“Usage Patterns and Latent Semantic Analysis for Task Goal Inferences” looked at the use of a multi-modal interface (speech and pen in this case) so the user could speak a question like “How do I go from here to here?” whilst drawing the locations on the map. The system learns to recognise various types of drawing (e.g. points, circles and strokes) that are coupled with various question types:
The demo and poster session was very interesting! Everyone migrated upstairs for the rather excellent food, drink and a mix of live demos and posters.
The Nao (wikipedia, video demo) humanoid robot was very cool – it was dancing to Thriller and doing Tai Chi for us. The robot has complex joints, can balance, has dual cameras for vision, an on-board Geode-based AMD CPU (a mini PC), support for off-line processing, vision and speech recognition on-board and 30-60 min battery life.
Sven Kratz was demoing his accelerometer-based gesture recognition library for the iPhone. The work is based on “Gestures without libraries, toolkits or training: a $1 recognizer for user interface prototypes” and is called “$3 Gesture Recognizer – Simple Gesture Recognition for Devices Equipped with 3D Acceleration Sensors”. I got to play with the demo, it recognised some of my gestures on an iPhone 3GS and Sven explained that a newer version is significantly faster and more reliable. One interesting feature is that it can recognise gestures even if the phone is turned e.g. upside down.
Rush (no photo but I do have video 1, video 2) is a novel iPhone interface for music preference selection. You move your thumb around and it selects paths through music options – watch the videos for details. The slides from the talk are also available, I really should have taken a photo during the demo.
I had a play with a haptic interface with augmented reality that acts as a dental trainer. Without augmented reality I could see a virtual tooth on a screen and using the pen (which is mounted in the grey haptic feedback device) I’d get force feedback whenever the pen tried to push ‘into’ the virtual tooth. If I pressed the pen’s button I’d activate the ‘drill’ and grind away some of the tooth, the feedback device then let me move into that grove. The force feedback was rather cool:
In addition I tried the augmented reality environment – using a pair of goggles and looking at a special card I could see a 3D (real-world) version of the tooth, the haptic interface again let me ‘feel my way’ around the tooth:
I also had a go on a simple game that uses a sensor strapped to the waist to measure ‘jumps’. In this open-source game you roll your marble to collect coins, when you run out of time you jump up and down to gain seconds. The project aims to encourage fitness through gaming, they measured improvements in users’ aerobic fitness compared to a non-jumping control version of the game.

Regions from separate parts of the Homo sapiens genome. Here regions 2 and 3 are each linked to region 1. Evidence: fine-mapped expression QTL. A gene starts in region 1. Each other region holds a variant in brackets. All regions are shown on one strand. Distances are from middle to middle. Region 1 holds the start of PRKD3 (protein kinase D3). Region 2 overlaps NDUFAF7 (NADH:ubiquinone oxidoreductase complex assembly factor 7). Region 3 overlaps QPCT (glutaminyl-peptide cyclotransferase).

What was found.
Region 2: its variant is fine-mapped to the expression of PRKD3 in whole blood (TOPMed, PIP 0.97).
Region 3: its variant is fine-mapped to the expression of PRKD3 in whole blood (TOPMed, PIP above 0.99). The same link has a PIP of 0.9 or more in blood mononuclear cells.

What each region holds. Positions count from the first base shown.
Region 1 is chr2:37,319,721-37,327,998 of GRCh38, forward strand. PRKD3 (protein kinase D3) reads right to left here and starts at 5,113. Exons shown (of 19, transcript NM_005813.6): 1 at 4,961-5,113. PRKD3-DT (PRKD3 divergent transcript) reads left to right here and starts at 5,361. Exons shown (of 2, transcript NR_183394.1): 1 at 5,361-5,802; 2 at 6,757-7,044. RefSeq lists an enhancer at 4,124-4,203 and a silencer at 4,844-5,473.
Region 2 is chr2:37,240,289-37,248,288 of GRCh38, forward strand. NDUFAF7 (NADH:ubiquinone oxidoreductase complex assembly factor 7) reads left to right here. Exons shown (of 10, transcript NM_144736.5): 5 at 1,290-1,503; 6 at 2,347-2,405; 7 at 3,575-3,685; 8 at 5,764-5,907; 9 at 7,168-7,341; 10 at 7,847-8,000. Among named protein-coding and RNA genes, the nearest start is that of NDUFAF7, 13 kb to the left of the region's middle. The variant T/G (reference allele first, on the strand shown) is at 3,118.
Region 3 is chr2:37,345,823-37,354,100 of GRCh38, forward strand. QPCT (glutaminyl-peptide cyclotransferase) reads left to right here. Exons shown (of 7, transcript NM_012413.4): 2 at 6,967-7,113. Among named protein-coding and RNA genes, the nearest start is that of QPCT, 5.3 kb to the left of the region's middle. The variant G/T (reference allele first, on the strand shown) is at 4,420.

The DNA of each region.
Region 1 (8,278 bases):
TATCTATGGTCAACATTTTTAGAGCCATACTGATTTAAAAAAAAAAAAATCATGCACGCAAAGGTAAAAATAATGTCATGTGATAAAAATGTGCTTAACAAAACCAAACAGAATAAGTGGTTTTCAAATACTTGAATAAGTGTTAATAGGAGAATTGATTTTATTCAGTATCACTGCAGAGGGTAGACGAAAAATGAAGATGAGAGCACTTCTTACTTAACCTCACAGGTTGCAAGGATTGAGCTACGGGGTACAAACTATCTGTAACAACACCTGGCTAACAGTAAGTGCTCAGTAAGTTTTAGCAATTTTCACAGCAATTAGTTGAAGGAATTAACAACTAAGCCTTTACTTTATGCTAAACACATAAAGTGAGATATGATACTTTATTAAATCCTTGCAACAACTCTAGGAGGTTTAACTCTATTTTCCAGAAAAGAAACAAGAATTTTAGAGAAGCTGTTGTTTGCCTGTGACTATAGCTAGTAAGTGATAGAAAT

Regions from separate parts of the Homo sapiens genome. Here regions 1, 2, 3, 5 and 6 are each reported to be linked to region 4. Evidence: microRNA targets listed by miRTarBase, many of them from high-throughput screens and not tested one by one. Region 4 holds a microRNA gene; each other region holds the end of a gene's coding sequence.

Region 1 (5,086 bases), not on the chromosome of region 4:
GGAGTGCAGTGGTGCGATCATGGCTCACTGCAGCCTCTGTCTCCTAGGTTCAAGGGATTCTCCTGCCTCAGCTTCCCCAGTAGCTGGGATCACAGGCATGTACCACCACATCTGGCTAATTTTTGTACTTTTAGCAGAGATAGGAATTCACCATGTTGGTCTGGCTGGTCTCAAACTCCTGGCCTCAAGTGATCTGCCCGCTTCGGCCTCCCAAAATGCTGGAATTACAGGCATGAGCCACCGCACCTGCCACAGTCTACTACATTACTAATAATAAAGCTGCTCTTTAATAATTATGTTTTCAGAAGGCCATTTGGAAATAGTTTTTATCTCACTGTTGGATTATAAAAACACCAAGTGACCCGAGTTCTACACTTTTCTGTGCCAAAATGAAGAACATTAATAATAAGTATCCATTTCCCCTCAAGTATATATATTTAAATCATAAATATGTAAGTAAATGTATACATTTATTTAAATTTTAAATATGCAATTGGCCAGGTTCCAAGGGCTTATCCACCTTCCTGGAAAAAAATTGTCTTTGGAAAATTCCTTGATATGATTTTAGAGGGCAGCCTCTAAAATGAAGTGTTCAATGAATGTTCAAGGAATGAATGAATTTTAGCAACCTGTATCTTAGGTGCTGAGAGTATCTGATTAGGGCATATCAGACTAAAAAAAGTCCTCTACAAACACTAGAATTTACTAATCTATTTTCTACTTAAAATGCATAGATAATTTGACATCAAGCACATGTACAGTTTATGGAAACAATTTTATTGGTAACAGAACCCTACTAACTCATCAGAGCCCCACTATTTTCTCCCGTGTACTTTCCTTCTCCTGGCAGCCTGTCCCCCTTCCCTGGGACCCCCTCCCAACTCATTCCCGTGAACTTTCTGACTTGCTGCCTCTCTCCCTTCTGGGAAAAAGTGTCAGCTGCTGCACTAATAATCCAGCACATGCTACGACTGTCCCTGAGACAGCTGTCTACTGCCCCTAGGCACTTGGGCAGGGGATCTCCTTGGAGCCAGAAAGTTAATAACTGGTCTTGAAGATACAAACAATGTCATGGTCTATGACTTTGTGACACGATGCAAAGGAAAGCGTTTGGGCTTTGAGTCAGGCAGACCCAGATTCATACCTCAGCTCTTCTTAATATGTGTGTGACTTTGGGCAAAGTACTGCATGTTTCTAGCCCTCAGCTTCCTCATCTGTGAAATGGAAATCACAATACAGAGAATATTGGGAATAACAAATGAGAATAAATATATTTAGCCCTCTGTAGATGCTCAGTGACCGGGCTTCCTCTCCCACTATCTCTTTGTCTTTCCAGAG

In this example you teach the avatar how a plant’s internal processes work – the aim is to enhance the user’s understanding by forcing them to clearly explain the processes to the avatar so it solves certain tasks:
Professor Tracy Hammond was demonstrating some of the work from her lab in sketch recognition – for this poster she explained their tool which uses an off-the-shelf face recogniser to help sketching students learn to draw better faces. The system performs facial recognition on the user’s sketch and compares it to the target image so it can give feedback on areas that are wrong.
Tracy is also the creator of the tech behind all the sketch-a-car-and-watch-it-move physics demos that appeared in the last year or so, see a video of her original approach here.
Peggy Chi‘s poster talks about Raconteur, a system that helps a user construct a story using media elements with annotations using natural language. One of the tools underneath it is the common sense reasoning system ConceptNet. A focus of the software is the search for analogies between elements of the story or independent stories:
Henry Lieberman‘s poster also uses ConceptNet, they’re mapping how people solve tasks by performing natural language processing at 43Things to build networks of goals. The goal is to automatically extract the steps required to solve goals by analysing existing stories:
Day 4 (Final day of conference)
“A Code Reuse Interface for Non Programmer Middle School Students” was interesting, they’re using a visual programming environment where non-programmers create animated sequences. Animations can by copy/pasted between stories so the underlying code segments can be re-used. The goal is to teach non-programmers to re-use and improve existing code.
The topics covered were varied (some far too far from my own interests) but many contained interesting ideas – the real gold for me has been in the meeting of experts in the various fields I’m interested in. The organisers certainly did a fine job – the food was rather excellent, the service great and everything ran to time. Overall this has been a very good conference.